Is Loi Chow an embarrassment for Asian Americans or a hero for the cause of women's equality?
(Updated 3/8/01 to reflect the 100 most recent valid votes.)
An embarrassment because by boxing a woman he made Asian American men look bad. |
An embarrassment because by losing to a woman he made Asian American men look bad. |
A hero, because despite all the ridicule he faced, he had the guts to give a woman boxer the chance to prove herself in a man's sport. |
Neither -- he's just a poor schmuck trying to make a buck ($1,500 to be exact). |
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ASIAN AMERICAN POLL
EMBARRASSMENT OR HERO?
Loi Chow becomes the first man to box a woman professionally -- and lose!
oi Chow, 33, a professional jockey and sometime boxer, lost a unanimous decision to Margaret "Tiger" MacGregor in a four-rounder that was the first-ever professional boxing match between a man and a woman. At 5-5 and 129 pounds MacGregor is taller and heavier than the 5-2 Chow who had bulked up to 125 pounds for the fight. She was also the clearly superior fighter. In her professional career she has compiled a 4-0 record with one knockout. She is a blackbelt in karate and a former woman's kickboxing champion and works as a landscaper when not boxing. Prospective female opponents had found MacGregor scary enough to start ducking matches with her. Desperate for a fight, MacGregor jumped all over her manager's kidding suggestion that she start boxing men. The only taker was a Mexican friend of Chow's who too ducked out, pleading a visa glitch. Chow agreed to step in at the last minute "as a favor to a friend," he told reporters.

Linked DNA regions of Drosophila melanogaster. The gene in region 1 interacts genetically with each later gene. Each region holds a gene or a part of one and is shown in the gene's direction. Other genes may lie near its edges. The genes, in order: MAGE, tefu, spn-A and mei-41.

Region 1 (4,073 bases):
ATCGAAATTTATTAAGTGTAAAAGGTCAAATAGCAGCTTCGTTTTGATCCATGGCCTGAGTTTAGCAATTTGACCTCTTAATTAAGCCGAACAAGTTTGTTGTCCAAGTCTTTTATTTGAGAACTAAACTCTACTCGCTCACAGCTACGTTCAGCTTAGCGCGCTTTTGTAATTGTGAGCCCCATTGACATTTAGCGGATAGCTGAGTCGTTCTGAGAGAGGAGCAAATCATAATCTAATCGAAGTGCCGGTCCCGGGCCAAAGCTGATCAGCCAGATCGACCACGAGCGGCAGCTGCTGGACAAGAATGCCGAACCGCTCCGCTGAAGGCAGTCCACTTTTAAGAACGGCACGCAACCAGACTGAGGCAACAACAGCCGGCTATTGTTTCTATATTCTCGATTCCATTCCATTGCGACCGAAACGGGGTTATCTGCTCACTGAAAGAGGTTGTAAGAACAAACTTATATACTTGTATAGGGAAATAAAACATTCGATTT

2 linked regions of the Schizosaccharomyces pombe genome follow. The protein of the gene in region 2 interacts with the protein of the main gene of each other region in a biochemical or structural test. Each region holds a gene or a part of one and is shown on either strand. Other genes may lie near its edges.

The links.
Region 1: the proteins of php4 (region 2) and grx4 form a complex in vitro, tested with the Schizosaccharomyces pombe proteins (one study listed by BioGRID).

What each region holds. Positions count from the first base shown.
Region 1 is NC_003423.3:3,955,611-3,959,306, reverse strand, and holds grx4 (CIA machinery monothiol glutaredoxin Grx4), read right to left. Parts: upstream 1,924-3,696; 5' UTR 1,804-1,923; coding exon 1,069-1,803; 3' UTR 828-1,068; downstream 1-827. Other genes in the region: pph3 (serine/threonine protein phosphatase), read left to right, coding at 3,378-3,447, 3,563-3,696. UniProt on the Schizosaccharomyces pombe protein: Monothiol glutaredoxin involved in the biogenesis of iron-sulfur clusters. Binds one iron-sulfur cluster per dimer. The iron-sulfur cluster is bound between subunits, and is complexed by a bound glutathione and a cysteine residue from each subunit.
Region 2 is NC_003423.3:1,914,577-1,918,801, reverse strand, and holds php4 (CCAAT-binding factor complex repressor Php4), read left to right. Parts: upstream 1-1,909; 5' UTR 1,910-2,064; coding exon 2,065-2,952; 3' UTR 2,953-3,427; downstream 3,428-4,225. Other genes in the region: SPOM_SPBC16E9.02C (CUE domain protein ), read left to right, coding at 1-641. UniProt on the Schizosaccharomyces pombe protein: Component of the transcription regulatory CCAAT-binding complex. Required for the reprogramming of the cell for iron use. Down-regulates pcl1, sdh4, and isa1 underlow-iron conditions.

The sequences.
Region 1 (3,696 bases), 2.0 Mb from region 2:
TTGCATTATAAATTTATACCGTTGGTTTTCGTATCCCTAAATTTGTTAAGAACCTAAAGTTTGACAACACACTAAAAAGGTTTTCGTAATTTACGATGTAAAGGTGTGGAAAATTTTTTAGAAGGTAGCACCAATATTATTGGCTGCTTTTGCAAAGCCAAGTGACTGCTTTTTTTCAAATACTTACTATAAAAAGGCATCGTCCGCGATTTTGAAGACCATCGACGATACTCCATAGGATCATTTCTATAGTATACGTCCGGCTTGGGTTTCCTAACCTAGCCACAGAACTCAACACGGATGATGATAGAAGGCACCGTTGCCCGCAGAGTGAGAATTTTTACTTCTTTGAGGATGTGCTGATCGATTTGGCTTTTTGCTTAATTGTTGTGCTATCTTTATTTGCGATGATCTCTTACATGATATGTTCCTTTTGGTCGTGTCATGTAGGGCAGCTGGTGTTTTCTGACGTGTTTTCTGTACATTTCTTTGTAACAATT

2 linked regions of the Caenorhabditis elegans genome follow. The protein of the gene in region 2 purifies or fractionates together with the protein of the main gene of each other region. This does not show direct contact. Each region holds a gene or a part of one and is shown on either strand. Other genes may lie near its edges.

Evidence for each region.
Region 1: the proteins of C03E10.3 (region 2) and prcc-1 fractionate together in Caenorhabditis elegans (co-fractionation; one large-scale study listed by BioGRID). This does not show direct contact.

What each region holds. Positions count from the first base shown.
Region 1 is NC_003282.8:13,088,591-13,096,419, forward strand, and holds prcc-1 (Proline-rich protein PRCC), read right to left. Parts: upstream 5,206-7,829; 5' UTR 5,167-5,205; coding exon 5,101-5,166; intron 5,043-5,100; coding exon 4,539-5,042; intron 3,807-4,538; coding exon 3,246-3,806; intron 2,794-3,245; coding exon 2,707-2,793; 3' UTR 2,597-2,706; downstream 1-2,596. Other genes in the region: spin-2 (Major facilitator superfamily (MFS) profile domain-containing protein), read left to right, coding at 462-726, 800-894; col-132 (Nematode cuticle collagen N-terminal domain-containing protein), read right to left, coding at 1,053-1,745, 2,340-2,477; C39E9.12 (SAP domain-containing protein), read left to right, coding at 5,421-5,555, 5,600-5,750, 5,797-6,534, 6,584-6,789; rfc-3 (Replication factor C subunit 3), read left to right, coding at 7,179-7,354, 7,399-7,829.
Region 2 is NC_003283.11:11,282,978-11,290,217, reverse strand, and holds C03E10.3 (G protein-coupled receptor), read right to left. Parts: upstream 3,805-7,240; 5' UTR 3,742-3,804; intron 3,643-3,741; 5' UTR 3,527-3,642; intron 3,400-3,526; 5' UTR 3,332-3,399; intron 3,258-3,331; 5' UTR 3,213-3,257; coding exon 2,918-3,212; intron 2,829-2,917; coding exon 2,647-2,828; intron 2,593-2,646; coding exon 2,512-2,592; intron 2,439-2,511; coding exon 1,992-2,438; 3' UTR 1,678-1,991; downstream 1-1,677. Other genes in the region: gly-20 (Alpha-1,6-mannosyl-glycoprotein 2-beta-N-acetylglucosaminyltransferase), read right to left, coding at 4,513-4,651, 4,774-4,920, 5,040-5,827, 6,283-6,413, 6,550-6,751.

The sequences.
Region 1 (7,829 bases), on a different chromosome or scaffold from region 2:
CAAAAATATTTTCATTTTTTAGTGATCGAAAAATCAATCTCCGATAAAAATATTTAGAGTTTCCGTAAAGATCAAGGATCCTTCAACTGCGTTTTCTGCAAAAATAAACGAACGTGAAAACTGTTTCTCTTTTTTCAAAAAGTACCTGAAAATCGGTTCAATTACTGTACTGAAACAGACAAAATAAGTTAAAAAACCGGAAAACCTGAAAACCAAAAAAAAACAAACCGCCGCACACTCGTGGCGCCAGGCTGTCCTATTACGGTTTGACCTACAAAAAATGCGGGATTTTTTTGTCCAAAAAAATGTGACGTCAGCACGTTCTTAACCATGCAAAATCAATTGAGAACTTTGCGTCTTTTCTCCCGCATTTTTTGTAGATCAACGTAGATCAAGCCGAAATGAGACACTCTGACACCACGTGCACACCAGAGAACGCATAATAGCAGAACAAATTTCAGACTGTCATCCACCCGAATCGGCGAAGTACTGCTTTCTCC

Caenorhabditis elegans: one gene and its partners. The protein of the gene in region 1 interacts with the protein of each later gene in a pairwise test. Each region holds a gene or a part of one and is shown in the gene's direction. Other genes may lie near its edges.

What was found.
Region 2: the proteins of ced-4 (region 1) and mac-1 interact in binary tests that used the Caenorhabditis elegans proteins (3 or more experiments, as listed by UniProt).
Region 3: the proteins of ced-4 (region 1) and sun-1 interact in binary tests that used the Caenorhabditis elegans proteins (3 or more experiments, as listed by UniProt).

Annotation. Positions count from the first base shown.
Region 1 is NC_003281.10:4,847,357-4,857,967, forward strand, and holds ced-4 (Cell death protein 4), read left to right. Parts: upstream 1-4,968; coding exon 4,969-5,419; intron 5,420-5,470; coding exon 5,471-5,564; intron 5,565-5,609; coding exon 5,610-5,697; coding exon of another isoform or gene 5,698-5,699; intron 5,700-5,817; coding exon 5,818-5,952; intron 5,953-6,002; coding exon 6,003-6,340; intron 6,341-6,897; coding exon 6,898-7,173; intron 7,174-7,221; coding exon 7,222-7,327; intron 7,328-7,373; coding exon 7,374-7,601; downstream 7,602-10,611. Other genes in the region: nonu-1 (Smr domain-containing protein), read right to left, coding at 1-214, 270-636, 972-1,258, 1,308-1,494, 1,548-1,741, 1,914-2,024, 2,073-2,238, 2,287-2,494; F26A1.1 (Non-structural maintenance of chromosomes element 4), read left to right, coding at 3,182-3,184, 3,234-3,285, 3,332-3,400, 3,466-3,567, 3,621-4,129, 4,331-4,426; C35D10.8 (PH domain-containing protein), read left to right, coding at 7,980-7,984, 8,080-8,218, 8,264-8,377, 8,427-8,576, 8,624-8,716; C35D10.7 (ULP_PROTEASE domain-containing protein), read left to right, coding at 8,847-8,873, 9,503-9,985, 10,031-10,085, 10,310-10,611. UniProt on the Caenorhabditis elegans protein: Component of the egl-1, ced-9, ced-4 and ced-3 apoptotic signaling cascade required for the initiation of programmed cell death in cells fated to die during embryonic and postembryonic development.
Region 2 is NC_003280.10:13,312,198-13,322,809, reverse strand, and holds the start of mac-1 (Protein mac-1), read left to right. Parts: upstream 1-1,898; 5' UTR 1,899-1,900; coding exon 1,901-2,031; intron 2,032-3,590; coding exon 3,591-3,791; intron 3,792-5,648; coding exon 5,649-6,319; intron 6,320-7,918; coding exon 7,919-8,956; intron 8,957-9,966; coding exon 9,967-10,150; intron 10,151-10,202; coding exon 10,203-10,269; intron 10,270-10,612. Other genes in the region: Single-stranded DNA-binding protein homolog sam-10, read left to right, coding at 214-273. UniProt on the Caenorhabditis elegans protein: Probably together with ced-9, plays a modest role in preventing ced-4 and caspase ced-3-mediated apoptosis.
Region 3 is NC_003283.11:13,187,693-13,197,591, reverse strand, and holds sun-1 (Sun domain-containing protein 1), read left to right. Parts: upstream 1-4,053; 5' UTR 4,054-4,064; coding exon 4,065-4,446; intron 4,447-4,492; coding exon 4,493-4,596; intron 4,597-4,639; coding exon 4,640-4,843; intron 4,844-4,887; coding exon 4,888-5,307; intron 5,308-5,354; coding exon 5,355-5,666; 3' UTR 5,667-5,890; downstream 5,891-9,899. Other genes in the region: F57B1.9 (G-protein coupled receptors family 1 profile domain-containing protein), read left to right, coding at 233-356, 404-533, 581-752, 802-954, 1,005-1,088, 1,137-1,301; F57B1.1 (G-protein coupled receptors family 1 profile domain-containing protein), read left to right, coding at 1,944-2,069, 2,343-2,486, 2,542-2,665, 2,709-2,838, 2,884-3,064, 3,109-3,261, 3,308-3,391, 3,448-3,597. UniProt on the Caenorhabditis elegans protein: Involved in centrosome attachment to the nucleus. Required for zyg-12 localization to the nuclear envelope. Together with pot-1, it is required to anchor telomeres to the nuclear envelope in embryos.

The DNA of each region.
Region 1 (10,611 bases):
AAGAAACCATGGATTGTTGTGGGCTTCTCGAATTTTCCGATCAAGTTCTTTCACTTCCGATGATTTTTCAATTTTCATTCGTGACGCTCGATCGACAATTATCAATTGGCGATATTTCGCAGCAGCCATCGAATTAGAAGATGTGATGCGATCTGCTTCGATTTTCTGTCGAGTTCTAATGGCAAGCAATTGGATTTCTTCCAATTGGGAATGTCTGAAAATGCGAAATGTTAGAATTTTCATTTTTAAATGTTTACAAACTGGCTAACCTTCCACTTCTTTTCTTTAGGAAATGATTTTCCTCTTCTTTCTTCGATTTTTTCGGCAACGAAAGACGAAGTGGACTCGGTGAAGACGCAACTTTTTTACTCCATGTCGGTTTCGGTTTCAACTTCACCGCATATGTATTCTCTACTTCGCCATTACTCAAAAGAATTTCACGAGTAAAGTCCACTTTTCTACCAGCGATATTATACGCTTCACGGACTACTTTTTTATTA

The October 9 match with MacGregor was Chow's third pro fight and his first in three years. Before the match the jockey had compiled an unimpressive 0-2 record in the 115-pound weight class. He put on 10 pounds to qualify for the bout with MacGregor under Washington state licensing regulations which prohibits fights between opponents whose weights differ by more than 7 pounds.
Before the fight , Chow was roundly ridiculed by commentators for being unchivalrous enough to box a woman. Chow shrugged off the criticism and predicted that he would knock MacGregor out with his first combination.
As it turned out, the aggressive MacGregor had Chow on the run for most of the match at Seattle's Mercer Arena, making the job of the three judges easy. Chow complained that he had been slowed down by an elevated blood pressure of 185 over 115.
Should the match go down in history as a low point for the image of the Asian American male or a high point for the women's liberation movement? Is Chow an embarrassment or a hero? You decide!